Four jockeys banned for corruption

BHA hands out more than 26 years' punishment for conspiracy to stop horses and pass information

For those yesterday found guilty of the gravest charges in racing's latest corruption scandal, the sport will presumably reserve its unqualified disgust. For Paul Fitzsimons, however, exoneration can hardly undo the damage already done to his standing and morale. If the latter consideration must weigh heavily with the British Horseracing Authority, whenever it thinks it has grounds to impugn those whose livelihoods depend on their integrity, then those who do betray the sport must acknowledge their role in also blackening the reputation of their peers.

After an arduous process, for all concerned, four journeyman jockeys – Paul Doe, Greg Fairley, Kirsty Milczarek and Jimmy Quinn – were found to have conspired in a fraudulent association with two former owners, in connection with various races run in 2009. The BHA disciplinary panel also found Doe, Fairley and Milczarek in breach of the rule prohibiting the passing of inside information for reward or benefit.

Most grievous of all, however, is the finding that Doe, on two occasions, and Fairley, on one, intentionally ensured that mounts would not show their best. Fairley and Doe have already quit riding, and barely cooperated with the inquiry, neither attending the October hearing.

If these relative degrees of culpability are accepted, however, then Milczarek and especially Quinn will feel that they have at least cleared their names of the most damaging of the charges against them. It is understood that appeals remain likely.

But Fitzsimons will feel aggrieved that he was ever involved in the first place. Fitzsimons, who has quit the saddle since riding It's A Mans World at Lingfield in February 2009, has spent over six months with a cloud hanging over his new career as a trainer. All the riders had been charged with equal levels of malpractice, but Fitzsimons was yesterday absolved of any breaches.

Aside from instigating and coordinating a network between various jockeys and their own associates, Maurice "Fred" Sines and James Crickmore were found guilty of laying horses in their ownership. Five of six unlicensed individuals also charged were found to have had shared in a conspiracy. Paul Scotney, the BHA director of integrity services, stressed that Sines and Crickmore were the core miscreants, having set out to corrupt riders. He added that the scale and complexity of the case was "unprecedented" in the BHA's experience, and thanked the betting industry for its assistance.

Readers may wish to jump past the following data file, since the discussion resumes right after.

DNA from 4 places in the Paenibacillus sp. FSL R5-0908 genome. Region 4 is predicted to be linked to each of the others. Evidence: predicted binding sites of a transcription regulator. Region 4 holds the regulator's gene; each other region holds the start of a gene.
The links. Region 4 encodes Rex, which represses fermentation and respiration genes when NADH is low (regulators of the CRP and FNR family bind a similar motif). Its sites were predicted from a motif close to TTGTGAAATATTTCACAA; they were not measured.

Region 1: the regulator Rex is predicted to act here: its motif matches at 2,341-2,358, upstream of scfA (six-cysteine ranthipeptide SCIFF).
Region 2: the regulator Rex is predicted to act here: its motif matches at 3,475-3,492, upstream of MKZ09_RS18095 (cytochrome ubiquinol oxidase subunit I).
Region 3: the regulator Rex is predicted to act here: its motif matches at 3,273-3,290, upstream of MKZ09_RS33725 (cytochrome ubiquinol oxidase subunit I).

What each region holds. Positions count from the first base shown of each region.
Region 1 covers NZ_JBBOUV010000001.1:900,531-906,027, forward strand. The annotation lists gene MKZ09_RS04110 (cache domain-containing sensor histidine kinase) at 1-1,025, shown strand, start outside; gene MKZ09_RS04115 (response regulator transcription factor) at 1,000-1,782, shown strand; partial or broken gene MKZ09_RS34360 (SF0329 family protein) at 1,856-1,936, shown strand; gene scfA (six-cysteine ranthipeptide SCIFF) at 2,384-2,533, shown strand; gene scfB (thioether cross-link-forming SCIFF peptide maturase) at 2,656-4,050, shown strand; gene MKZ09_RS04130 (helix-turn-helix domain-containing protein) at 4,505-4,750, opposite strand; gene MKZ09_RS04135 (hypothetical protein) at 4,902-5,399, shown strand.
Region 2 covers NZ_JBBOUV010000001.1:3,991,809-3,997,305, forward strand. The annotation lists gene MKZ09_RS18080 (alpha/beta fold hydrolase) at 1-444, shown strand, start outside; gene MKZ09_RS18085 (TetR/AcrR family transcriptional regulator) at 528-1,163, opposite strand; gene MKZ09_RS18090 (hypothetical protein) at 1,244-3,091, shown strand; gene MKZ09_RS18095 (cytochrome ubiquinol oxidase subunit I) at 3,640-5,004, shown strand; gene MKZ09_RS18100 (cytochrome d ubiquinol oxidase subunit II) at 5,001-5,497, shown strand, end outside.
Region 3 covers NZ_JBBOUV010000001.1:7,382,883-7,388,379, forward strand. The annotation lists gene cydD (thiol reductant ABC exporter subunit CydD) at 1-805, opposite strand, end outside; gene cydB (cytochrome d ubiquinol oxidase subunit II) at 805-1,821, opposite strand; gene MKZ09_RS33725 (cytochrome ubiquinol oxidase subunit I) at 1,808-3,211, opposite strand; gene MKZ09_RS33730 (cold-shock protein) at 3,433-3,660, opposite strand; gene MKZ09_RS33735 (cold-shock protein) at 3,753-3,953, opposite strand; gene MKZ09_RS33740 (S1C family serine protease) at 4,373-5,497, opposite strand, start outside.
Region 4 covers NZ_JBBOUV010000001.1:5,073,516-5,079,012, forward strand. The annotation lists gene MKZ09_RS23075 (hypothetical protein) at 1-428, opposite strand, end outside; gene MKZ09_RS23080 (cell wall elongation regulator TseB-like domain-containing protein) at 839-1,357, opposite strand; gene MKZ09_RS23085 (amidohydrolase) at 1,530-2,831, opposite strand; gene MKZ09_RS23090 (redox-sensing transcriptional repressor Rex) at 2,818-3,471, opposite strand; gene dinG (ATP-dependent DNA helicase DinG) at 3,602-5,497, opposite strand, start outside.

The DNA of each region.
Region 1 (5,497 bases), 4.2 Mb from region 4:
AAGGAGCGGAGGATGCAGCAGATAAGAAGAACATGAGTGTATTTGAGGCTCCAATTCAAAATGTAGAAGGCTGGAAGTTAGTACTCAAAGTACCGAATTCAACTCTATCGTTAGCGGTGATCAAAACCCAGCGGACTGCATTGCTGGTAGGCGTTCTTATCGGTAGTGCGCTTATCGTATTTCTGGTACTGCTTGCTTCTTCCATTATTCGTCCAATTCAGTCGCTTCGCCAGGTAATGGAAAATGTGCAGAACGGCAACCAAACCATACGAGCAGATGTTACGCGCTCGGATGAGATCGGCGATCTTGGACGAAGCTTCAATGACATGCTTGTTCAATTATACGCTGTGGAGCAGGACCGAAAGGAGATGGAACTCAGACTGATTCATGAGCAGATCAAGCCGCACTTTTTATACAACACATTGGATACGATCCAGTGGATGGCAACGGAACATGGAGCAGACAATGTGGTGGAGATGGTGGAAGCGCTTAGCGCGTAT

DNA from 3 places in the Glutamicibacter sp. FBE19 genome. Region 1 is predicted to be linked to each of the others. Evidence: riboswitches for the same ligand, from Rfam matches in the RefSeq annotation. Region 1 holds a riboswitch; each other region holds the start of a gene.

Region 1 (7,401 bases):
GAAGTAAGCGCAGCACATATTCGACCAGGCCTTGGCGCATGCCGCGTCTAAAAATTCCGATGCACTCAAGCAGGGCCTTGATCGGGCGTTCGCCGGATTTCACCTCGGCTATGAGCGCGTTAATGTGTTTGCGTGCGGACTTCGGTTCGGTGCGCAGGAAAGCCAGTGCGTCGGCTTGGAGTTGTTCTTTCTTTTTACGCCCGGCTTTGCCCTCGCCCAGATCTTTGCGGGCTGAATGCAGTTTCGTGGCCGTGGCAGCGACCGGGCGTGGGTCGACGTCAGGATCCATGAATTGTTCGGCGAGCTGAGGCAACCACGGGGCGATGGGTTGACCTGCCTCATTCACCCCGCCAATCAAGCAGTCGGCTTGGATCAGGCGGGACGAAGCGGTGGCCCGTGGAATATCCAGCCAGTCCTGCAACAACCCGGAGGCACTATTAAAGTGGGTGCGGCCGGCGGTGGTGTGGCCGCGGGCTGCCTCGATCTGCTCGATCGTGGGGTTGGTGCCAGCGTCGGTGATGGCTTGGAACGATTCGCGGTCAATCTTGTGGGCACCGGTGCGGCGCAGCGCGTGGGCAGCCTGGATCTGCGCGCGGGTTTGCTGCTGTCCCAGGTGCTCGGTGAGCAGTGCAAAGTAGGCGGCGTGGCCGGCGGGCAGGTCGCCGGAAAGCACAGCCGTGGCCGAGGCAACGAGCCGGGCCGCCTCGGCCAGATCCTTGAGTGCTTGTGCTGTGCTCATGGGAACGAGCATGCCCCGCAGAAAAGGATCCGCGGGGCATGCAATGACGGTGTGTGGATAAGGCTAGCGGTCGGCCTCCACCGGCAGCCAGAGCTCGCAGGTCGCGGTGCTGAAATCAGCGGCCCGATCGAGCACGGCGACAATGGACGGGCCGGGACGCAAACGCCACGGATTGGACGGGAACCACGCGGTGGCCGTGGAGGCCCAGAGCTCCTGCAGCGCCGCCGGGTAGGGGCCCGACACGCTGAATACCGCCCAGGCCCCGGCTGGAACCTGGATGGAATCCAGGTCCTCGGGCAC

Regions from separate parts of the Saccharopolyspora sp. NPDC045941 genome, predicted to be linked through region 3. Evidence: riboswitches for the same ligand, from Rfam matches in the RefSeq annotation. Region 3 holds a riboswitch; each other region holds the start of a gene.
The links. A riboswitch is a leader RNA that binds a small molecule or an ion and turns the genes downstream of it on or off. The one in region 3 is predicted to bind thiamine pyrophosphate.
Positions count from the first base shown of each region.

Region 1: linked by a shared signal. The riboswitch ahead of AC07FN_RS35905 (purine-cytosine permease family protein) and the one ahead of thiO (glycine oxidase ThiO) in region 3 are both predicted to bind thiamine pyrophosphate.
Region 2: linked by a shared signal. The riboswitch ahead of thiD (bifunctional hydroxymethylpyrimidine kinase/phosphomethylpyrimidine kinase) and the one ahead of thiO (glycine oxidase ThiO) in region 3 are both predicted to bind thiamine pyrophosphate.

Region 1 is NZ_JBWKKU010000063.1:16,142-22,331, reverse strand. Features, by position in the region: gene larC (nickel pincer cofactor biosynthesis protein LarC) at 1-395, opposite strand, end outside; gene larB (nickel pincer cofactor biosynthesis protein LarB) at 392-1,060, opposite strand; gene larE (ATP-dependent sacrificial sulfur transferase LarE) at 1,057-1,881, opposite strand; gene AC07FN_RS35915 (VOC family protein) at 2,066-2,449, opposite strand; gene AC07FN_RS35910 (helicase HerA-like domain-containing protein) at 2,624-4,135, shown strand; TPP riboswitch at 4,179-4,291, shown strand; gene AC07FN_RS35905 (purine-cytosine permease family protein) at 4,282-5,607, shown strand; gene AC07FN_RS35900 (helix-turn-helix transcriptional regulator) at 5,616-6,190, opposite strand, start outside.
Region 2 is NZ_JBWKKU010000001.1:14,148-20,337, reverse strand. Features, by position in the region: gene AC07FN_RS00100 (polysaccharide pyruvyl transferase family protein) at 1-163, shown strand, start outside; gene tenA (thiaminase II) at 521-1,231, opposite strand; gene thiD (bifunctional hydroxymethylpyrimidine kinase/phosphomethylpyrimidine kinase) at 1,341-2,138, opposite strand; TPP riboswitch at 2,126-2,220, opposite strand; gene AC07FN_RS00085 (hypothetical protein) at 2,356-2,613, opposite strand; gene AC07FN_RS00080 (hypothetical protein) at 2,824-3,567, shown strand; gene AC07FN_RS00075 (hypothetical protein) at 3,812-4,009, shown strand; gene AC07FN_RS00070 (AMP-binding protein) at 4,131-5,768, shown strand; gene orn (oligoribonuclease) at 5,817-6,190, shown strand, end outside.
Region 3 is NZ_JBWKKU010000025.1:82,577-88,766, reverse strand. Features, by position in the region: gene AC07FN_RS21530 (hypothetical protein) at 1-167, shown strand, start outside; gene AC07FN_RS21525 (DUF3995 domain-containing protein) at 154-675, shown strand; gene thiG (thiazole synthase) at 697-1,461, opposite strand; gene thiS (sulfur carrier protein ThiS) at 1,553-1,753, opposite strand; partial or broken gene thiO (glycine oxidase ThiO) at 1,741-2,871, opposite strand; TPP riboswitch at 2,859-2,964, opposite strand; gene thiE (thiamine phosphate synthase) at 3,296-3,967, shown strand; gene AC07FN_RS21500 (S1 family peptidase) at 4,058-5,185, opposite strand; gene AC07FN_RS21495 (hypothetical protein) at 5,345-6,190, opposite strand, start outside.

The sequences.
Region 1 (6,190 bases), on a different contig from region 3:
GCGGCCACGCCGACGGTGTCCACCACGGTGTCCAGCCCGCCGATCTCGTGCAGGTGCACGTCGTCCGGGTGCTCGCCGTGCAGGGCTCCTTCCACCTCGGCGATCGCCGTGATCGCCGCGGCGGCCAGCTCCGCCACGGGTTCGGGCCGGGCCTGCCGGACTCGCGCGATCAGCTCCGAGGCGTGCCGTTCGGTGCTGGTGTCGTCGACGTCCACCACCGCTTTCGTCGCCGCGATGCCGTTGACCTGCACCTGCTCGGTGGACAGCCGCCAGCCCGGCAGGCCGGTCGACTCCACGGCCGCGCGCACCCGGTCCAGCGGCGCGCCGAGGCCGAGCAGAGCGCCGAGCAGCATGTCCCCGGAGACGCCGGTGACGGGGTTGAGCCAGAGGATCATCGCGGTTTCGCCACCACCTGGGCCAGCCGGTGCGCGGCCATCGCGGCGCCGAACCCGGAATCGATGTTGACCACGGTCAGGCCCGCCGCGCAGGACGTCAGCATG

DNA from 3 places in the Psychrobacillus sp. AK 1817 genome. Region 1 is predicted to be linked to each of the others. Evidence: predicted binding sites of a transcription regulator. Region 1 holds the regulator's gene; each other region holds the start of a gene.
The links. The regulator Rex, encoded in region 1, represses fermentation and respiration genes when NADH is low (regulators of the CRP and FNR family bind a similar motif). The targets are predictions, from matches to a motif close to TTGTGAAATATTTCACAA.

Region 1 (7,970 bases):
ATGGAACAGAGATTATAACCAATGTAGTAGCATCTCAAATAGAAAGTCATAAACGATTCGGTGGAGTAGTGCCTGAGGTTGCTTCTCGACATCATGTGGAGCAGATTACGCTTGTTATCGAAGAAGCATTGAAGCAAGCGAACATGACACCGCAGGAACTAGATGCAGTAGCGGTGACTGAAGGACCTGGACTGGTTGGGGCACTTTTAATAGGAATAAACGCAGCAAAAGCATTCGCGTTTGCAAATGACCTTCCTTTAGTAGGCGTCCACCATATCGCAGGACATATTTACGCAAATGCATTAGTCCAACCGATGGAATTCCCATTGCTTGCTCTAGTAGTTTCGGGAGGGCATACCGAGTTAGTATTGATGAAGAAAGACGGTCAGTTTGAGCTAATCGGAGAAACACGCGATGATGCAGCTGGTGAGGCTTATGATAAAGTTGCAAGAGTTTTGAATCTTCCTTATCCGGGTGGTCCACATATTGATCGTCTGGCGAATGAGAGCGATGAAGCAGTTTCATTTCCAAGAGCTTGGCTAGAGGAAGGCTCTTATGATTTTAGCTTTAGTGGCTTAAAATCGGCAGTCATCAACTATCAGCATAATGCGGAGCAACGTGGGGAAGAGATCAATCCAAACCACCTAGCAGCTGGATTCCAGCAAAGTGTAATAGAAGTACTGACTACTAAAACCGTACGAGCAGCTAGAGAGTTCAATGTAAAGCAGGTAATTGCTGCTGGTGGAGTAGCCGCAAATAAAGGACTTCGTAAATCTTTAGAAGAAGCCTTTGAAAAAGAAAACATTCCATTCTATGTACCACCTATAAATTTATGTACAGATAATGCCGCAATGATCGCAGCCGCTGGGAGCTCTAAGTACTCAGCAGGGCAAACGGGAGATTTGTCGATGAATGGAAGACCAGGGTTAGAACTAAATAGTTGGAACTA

Sines and Crickmore were warned off for 14 years. Doe and Fairley, having apparently ended their careers already, were each disqualified for 12. While Quinn is pondering a six-month suspension, Milczarek's solicitor confirmed she would definitely take her two-year ban to the appeal board. "We think the panel's reasoning is flawed," Christopher Stewart-Moore said. "We're going to be appealing, as Kirsty was not involved in any conspiracy of any kind."

Scotney said: "We take no pleasure in uncovering such serious breaches of the rules of racing. The case underlines that there is no room for complacency. The threat from those seeking to gain an advantage at betting, through the misuse of inside information, is ever present. The livelihoods of those in racing are at stake if they allow themselves to be corrupted by individuals. That includes not just those licensed or registered under the rules of racing but also those outside the sport who are prepared to go to great lengths to satisfy their greed. "

So far as Fitzsimons was concerned, however, Scotney was unrepentant. "It is our responsibility to identify potential wrongdoing and investigate it," he said. "In the course of this investigation it was established that all five licensed personnel had a case to answer in relation to specific races. It is then the role of the independent disciplinary panel to weigh up the strength of the evidence placed before them. As is explained in the findings, their conclusions are based on the balance of probabilities."

Andrew Chalk, his solicitor, said Fitzsimons was delighted that the case against him had been thrown out. "He did nothing wrong and was extremely disappointed when he was dragged into such a lengthy and complicated enquiry," he said. "It has been a considerable ordeal, throughout which Paul has conducted himself with great dignity. Paul leaves the BHA with his head held high. It's testament to him that he has been able to keep up the business of training with this massive distraction over the last year."

The sport's professionals and regulators – not to mention the police – have all had to learn the hard way about the changing betting landscape. Perhaps this case will be the final, heartbreaking lesson endured by a community that must surely now have a better sense of the pitfalls and paranoia that have proliferated since the advent of betting exchanges.

Turf account

Chris McGrath's Nap

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Where the money's going

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